- U.S. mortgage applications decreased last week, the Mortgage Bankers Association said on Wednesday. The seasonally adjusted index on loan requests, both to buy a home and refinance one, fell 2.4 percent to 505.8 in the week ended July 5. The week’s results include an adjustment for the Fourth of July holiday. “Borrowers have been less sensitive to low rates as many borrowers have either recently refinanced or are likely waiting for rates to fall even further,” Joel Kan, MBA’s associate vice president of economic and industry forecasting, said in a statement.
- American small business owners weren’t as optimistic in June as they were in May. Optimism slipped 1.7 points to 103.3, according to the NFIB Small Business Optimism Index. “Last month, small business owners curbed spending, sales expectations and profits both fell, and the outlook for expansion dampened. When you add difficulty finding qualified workers and harmful state-level laws and regulations, you’re left with a volatile mix where uncertainty has increased to levels not seen in more than two years,” said NFIB president and CEO Juanita Duggan.
- Americans' financial anxiety remains high despite a strong economy. Gallup’s annual survey on personal finances, conducted each April, found that 40 percent of Americans say they are either running into debt or barely making ends meet. And, about one-in-five say they have saved nothing at all for retirement.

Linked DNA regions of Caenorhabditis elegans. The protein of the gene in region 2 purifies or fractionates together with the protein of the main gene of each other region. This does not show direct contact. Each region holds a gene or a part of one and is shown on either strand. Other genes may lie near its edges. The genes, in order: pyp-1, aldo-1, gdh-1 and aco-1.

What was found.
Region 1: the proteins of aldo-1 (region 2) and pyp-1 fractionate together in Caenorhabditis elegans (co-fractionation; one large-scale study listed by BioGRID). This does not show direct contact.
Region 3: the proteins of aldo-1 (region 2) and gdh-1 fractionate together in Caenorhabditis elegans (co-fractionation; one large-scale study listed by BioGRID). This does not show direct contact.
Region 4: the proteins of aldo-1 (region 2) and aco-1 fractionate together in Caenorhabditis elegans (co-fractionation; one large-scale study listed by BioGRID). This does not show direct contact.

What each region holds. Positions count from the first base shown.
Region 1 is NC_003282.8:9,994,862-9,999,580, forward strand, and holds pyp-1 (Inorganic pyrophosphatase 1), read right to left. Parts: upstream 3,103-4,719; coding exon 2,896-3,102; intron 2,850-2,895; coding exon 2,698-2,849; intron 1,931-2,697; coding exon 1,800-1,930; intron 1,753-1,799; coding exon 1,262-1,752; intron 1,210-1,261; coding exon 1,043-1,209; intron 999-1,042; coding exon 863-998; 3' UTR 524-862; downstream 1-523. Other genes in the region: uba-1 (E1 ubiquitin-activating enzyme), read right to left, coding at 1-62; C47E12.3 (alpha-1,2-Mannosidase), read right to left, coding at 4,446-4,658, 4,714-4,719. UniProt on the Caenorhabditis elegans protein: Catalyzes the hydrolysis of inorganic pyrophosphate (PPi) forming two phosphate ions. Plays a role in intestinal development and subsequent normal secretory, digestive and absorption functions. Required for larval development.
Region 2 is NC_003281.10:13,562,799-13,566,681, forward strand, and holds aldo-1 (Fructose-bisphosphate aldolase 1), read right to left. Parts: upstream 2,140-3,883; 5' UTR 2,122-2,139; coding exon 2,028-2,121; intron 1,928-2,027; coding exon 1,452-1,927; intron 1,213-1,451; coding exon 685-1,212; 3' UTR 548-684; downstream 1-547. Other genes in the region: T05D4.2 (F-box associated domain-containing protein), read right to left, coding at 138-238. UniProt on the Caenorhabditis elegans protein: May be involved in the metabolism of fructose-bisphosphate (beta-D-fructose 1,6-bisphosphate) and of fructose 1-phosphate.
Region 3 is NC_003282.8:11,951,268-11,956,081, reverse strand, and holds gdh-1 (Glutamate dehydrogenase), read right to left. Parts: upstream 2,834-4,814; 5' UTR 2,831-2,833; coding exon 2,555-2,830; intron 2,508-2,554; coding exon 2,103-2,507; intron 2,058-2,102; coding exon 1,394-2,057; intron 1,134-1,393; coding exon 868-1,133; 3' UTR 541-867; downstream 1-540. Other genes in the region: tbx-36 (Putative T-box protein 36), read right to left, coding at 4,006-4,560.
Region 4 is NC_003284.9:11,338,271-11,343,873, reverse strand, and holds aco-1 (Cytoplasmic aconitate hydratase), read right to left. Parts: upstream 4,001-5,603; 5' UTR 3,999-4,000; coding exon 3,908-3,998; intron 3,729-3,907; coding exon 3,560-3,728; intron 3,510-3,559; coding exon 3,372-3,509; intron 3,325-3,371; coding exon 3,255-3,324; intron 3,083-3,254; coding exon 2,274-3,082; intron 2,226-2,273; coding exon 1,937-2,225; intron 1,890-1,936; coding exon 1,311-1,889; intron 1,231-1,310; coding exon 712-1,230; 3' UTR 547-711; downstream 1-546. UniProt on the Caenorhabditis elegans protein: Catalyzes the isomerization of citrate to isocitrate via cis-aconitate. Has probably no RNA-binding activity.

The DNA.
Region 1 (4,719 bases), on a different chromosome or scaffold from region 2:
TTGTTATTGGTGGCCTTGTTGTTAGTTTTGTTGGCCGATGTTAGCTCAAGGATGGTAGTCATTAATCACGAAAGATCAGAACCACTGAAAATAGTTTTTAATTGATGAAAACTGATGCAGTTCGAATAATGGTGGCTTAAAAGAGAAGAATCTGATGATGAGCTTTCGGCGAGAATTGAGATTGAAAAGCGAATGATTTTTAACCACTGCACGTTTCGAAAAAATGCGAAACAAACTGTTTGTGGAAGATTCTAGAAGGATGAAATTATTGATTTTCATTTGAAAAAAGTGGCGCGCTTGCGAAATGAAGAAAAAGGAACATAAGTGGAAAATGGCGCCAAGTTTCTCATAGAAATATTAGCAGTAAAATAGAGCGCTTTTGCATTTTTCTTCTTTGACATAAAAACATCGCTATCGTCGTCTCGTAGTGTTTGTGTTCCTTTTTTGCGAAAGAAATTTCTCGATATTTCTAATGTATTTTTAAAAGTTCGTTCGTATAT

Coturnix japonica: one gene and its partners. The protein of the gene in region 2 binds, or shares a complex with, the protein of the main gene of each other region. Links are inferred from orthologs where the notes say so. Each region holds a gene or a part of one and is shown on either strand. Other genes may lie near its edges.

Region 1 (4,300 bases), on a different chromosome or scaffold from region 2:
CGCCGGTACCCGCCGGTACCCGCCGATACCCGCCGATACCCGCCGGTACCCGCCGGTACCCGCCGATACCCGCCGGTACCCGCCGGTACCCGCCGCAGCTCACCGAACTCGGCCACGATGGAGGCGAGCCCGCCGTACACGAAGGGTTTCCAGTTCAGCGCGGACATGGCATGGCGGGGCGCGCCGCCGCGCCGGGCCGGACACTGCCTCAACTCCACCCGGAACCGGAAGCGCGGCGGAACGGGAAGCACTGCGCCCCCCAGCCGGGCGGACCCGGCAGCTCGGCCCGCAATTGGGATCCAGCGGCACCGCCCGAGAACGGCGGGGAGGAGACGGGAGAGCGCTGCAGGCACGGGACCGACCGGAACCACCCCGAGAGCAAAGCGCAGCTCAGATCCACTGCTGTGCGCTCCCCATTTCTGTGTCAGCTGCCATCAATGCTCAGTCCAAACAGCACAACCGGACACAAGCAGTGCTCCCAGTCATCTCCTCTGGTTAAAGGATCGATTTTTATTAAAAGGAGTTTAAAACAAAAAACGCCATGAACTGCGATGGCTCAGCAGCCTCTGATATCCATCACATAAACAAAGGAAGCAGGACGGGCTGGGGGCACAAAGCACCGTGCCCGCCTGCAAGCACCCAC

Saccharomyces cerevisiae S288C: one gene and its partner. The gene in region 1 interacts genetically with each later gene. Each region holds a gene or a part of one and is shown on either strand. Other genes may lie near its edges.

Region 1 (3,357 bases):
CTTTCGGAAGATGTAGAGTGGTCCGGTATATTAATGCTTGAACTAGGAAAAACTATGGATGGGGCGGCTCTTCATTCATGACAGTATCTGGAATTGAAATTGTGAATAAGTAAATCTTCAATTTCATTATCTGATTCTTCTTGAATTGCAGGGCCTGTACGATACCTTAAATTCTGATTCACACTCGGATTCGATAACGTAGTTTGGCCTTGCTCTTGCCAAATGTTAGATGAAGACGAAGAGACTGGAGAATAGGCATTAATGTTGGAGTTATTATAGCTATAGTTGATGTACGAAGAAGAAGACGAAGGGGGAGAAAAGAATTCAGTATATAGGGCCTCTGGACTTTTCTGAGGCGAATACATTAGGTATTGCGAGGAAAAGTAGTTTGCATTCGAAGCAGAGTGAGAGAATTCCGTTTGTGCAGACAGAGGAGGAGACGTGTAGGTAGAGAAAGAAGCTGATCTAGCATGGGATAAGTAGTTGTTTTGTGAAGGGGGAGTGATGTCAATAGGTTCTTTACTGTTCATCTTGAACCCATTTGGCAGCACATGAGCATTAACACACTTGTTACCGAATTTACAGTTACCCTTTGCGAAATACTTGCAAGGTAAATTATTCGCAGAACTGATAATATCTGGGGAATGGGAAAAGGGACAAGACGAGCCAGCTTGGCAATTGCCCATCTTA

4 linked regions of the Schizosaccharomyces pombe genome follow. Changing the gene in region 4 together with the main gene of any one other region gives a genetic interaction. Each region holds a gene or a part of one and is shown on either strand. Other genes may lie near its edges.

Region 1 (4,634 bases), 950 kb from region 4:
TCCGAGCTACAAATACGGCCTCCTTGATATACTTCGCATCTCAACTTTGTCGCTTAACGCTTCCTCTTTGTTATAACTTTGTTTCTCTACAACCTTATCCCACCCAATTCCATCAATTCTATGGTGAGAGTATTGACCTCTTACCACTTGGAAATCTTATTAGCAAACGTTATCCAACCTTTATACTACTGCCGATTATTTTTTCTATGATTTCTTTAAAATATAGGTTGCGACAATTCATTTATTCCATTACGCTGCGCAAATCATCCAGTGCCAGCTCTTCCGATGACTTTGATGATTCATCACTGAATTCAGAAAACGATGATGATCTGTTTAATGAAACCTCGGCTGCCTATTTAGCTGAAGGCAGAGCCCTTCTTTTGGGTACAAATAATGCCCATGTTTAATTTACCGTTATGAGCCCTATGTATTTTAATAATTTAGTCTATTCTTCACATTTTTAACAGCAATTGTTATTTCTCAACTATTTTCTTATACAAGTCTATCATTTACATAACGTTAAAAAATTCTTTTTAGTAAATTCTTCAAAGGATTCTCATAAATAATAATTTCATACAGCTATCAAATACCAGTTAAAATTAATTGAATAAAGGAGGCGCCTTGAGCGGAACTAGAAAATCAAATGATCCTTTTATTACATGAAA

- Treasury two-year yields may slide to 1 percent by the end of 2020 as the Federal Reserve makes a series of interest rate cuts to counter slowing growth, according to Citigroup Inc. The firm forecasts the Fed will lower its benchmark rate by 25 basis points in July and potentially cut another two times by year-end. “I wouldn’t be surprised if we see two-year yields dropping to 1 percent by the end of next year,” said Shyam Devani, senior technical strategist in Singapore.” Such a move would be beneficial for short-term bonds.
- Regional production surveys next week out of New York (Monday) and Philadelphia (Thursday), as well as the Beige Book (Wednesday), will signal the degree to which the factory sector is rebounding from heightened trade anxieties in the second quarter, in addition to setting the tone for the pace of factory activity in the second half of this year.
- While calling the slowdown in global economic growth “largely a cyclical development,” the 36-member Organization for Economic Cooperation and Development (OECD) identified five “structural reform priorities” to give economic growth the shot in the arm it needs in each OECD member nation. The annual report, titled “Going for Growth 2019,” has identified the top five national reform priorities to “achieve strong, inclusive and sustainable growth.” These are: 1) Higher productivity growth; 2) Faster pace of reform; 3) Growth policies should ensure equality of opportunity; 4) Open markets that foster competition, innovation and productivity; 5) Environmental sustainability.
- U.S. Federal Reserve Chairman Jerome Powell said Wednesday that uncertainties hanging over global growth and trade tensions show little sign of abating recently. Powell said crosscurrents such as trade tensions and concerns about global growth have been weighing on the U.S. economic activity and outlook.